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North Dakota lawmakers approve 'pore space' bill, but opponents warn it may lead to lawsuits

Listening to a conference committee discuss legislation related to pore space are, front row from left, Brady Pelton and Ron Ness of the North Dakota Petroleum Council, and Troy Coons of the Northwest Landowners Association. Listening in back, from left, are Sen. Dale Patten, R-Watford City, Rep. Denton Zubke, R-Watford City, Reice Haase, policy adviser for Gov. Doug Burgum, and Mike Humann of the Department of Trust Lands. Tom Stromme / Bismarck Tribune

BISMARCK — North Dakota lawmakers have approved a complex energy bill related to “pore space,” but some who opposed the property rights legislation say it will end up in court or referred to voters.

House members voted 66-24 Wednesday, April 17, to approve Senate Bill 2344, which seeks to clear up issues related to pore space, which describes the cavity or void in underground rock formations.

“We think that with this bill, we have the opportunity to protect surface owners as well as the operators,” said Rep. George Keiser, R-Bismarck.

But Rep. Marvin Nelson, D-Rolla, said the bill that was recently amended by a House-Senate conference committee is still an unconstitutional taking of private property rights. Pore space belongs to the surface owner, not the mineral owner.

Nelson urged members to defeat the bill and avoid court cases or a potential referral to voters.

“Let’s just defeat this because this doesn’t solve anything,” Nelson said. “This doesn’t move us forward. We're just going to be tied up in court or in the ballot.”

The Northwest Landowners Association called Wednesday for Gov. Doug Burgum to veto the bill. In a statement, the group said the legislation takes property from landowners and gives it to oil and gas operators to use free of charge.

“This is offensive to the landowners of North Dakota and we ask that Gov. Burgum stands with us and stands up for landowners and private property rights,” Chairman Troy Coons said.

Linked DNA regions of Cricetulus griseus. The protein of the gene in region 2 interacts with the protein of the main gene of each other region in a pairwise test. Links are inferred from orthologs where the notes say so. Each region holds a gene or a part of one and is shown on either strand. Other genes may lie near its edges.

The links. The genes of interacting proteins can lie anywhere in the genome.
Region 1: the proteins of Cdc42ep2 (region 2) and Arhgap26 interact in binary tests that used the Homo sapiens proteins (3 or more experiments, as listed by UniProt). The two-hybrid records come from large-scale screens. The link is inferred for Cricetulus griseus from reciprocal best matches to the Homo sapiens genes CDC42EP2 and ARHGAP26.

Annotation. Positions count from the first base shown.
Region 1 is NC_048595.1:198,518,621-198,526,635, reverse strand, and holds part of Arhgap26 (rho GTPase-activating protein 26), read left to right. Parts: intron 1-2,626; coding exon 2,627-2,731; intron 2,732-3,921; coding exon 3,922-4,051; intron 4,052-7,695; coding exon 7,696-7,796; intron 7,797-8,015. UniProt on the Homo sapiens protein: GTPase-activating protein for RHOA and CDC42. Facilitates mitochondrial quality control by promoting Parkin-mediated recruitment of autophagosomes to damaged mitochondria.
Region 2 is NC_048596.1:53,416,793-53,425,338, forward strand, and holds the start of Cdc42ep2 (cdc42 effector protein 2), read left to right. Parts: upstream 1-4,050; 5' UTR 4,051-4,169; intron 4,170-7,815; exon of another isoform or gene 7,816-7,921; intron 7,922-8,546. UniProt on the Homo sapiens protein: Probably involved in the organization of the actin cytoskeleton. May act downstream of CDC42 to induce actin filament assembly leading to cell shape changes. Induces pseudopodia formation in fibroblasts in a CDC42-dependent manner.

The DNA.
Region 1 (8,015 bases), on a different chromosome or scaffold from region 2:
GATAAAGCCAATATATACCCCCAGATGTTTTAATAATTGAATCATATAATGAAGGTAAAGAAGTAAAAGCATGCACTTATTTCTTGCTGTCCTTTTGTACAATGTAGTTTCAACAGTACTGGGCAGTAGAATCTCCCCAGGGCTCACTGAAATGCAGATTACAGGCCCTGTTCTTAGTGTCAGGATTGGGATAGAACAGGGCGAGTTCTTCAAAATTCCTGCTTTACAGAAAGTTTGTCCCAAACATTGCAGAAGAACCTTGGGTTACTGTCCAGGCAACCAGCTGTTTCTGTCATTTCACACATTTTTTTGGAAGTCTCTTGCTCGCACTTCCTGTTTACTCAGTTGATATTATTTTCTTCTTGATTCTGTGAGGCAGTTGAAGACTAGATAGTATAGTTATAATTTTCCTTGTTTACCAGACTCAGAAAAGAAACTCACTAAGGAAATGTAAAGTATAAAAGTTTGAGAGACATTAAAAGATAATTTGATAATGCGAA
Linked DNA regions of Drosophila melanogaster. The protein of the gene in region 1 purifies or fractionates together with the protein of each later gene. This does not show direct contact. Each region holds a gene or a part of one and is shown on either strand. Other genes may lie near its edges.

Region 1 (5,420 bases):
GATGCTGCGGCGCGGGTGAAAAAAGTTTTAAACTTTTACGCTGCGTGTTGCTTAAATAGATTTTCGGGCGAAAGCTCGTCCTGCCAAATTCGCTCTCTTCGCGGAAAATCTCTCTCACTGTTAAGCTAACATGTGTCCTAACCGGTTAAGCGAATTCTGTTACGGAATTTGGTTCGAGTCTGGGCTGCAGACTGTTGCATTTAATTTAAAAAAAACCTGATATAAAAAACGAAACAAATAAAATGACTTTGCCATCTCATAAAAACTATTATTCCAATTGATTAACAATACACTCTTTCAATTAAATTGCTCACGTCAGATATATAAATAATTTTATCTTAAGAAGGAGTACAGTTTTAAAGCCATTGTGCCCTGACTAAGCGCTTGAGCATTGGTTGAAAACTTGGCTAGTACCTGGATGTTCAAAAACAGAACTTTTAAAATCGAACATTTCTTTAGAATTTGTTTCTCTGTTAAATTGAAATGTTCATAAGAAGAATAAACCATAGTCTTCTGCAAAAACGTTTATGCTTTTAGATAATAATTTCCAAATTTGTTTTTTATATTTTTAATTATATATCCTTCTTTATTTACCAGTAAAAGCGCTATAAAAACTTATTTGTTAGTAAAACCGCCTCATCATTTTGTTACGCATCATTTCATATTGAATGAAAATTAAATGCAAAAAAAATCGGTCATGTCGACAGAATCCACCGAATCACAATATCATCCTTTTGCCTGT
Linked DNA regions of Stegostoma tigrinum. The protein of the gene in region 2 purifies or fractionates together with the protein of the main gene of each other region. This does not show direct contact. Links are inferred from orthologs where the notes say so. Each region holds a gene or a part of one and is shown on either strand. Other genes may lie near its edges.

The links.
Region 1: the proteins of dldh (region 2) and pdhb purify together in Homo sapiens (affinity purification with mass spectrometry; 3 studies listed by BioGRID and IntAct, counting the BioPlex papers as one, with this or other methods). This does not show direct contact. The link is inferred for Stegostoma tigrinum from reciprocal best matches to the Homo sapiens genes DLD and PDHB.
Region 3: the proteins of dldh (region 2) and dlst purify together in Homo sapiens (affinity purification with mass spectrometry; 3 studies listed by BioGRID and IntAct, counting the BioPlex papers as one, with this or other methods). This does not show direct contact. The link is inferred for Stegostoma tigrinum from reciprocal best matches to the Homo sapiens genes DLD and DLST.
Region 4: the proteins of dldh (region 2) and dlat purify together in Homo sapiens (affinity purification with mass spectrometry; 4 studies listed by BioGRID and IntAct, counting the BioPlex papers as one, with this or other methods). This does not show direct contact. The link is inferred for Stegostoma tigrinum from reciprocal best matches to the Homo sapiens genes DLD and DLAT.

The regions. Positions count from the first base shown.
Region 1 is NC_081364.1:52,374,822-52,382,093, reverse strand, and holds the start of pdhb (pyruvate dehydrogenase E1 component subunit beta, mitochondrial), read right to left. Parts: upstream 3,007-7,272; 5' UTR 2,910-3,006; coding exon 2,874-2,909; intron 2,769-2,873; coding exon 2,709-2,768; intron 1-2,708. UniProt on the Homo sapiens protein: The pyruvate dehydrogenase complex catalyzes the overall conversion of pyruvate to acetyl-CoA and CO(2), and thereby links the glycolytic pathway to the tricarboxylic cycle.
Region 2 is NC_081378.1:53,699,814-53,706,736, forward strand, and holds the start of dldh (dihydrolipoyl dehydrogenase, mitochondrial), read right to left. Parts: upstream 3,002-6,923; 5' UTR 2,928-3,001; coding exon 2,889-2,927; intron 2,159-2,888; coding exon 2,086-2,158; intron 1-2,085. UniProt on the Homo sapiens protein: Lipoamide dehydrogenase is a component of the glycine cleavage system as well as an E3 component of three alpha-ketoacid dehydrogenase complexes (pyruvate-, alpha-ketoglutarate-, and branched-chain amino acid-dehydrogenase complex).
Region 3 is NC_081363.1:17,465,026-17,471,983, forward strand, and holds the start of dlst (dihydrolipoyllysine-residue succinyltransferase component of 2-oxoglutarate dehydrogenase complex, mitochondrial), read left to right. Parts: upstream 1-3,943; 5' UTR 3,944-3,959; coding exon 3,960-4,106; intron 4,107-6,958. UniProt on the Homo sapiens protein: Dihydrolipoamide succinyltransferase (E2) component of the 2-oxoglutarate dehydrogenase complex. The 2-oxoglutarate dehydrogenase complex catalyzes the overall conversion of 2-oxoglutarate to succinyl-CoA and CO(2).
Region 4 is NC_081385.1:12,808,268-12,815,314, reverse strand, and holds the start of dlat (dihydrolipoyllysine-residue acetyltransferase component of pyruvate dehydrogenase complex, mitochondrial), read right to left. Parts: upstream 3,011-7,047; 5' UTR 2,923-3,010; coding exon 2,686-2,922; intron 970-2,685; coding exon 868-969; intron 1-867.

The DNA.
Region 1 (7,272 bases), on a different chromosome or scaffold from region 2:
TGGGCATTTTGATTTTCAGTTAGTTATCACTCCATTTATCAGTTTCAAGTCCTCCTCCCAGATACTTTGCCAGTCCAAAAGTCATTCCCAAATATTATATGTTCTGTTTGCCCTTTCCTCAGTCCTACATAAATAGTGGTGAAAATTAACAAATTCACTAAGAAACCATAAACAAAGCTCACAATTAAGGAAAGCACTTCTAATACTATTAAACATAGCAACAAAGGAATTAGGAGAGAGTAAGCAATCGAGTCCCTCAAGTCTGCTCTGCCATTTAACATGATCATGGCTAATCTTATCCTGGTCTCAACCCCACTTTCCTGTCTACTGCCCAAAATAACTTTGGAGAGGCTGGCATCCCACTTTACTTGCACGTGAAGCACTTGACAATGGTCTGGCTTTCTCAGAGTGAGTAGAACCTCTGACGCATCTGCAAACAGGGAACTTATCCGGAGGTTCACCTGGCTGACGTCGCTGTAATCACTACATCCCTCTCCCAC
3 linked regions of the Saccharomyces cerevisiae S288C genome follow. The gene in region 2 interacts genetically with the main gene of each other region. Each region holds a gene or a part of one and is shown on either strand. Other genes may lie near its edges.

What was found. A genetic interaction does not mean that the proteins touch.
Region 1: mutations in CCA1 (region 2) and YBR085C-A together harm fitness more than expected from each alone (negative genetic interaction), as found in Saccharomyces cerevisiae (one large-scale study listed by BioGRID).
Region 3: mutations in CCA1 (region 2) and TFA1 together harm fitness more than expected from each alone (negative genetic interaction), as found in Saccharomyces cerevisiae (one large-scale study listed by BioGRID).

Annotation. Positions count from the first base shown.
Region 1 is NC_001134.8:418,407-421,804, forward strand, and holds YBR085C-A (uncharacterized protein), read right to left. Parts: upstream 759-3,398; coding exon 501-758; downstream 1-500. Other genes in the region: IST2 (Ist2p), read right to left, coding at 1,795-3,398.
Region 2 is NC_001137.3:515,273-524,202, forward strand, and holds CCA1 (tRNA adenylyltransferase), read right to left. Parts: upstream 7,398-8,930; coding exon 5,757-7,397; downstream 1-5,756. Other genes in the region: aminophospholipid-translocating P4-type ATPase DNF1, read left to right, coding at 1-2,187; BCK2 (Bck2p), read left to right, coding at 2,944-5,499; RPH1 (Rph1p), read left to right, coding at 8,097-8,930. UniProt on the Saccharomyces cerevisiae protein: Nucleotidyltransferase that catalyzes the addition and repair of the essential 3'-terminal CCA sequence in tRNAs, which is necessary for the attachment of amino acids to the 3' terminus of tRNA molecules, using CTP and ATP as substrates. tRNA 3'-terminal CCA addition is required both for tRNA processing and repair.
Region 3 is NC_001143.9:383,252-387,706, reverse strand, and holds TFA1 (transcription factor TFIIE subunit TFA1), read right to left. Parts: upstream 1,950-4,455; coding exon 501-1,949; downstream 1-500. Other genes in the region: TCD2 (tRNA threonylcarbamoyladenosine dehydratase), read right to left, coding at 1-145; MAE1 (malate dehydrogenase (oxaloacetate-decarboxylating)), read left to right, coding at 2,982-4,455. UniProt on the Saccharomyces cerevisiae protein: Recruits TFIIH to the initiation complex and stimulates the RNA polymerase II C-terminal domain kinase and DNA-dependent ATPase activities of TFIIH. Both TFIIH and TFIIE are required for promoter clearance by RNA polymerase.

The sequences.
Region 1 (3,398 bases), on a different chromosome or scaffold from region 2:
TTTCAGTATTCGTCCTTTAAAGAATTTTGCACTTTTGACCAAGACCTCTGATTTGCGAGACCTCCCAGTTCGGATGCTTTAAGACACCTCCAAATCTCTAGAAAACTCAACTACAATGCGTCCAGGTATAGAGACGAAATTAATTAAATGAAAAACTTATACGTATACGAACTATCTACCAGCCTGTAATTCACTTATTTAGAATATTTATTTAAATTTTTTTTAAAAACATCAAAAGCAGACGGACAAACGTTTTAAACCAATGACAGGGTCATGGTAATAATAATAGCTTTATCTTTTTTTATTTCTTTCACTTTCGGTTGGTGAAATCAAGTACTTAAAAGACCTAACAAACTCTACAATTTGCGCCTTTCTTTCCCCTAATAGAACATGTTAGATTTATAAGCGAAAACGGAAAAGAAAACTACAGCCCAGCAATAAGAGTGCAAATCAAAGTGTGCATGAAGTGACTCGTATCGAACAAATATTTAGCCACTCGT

The latest version of the bill removes all references to the temporary storage of natural gas underground, a technology the North Dakota Industrial Commission is researching as an alternative to flaring.

Sen. Jessica Unruh, R-Beulah, the primary sponsor of the bill, said legislators should wait to set policy on temporary natural gas storage until after a pilot study is conducted to test the technology.

Unruh said a House subcommittee met for nearly 15 hours to develop amendments to the bill and the conference committee met several times to further address landowner concerns.

“Clearly, we now have a much better bill because of all the work put into it,” she said on Tuesday as Senate members discussed the bill.

The bill has implications for saltwater disposal wells and enhanced oil recovery operations.

The legislation does not change a landowner’s right to get compensated for surface damages for a saltwater disposal well.

Landowners with saltwater disposal wells within a unitized field would no longer get compensated for the injection of oilfield wastewater under the bill unless they had an existing contract. The bill also prevents landowners from making claims that oilfield wastewater injected into a disposal well on adjacent land is migrating into their pore space.

Assistant Senate Minority Leader Joan Heckaman, D-New Rockford, said she doesn't believe the bill solves uncertainty related to pore space.

“Do we really understand what’s in this bill? Do we really understand what property rights are available for landowners in this bill?” Rockford asked, urging members to vote no.

Members of the Senate voted 34-12 on Tuesday in favor of the bill.

The legislation now goes to Gov. Burgum for his signature. Burgum has previously voiced support for the bill, but it has since been amended. Burgum’s spokesman said the governor would likely not comment on the bill until he takes action.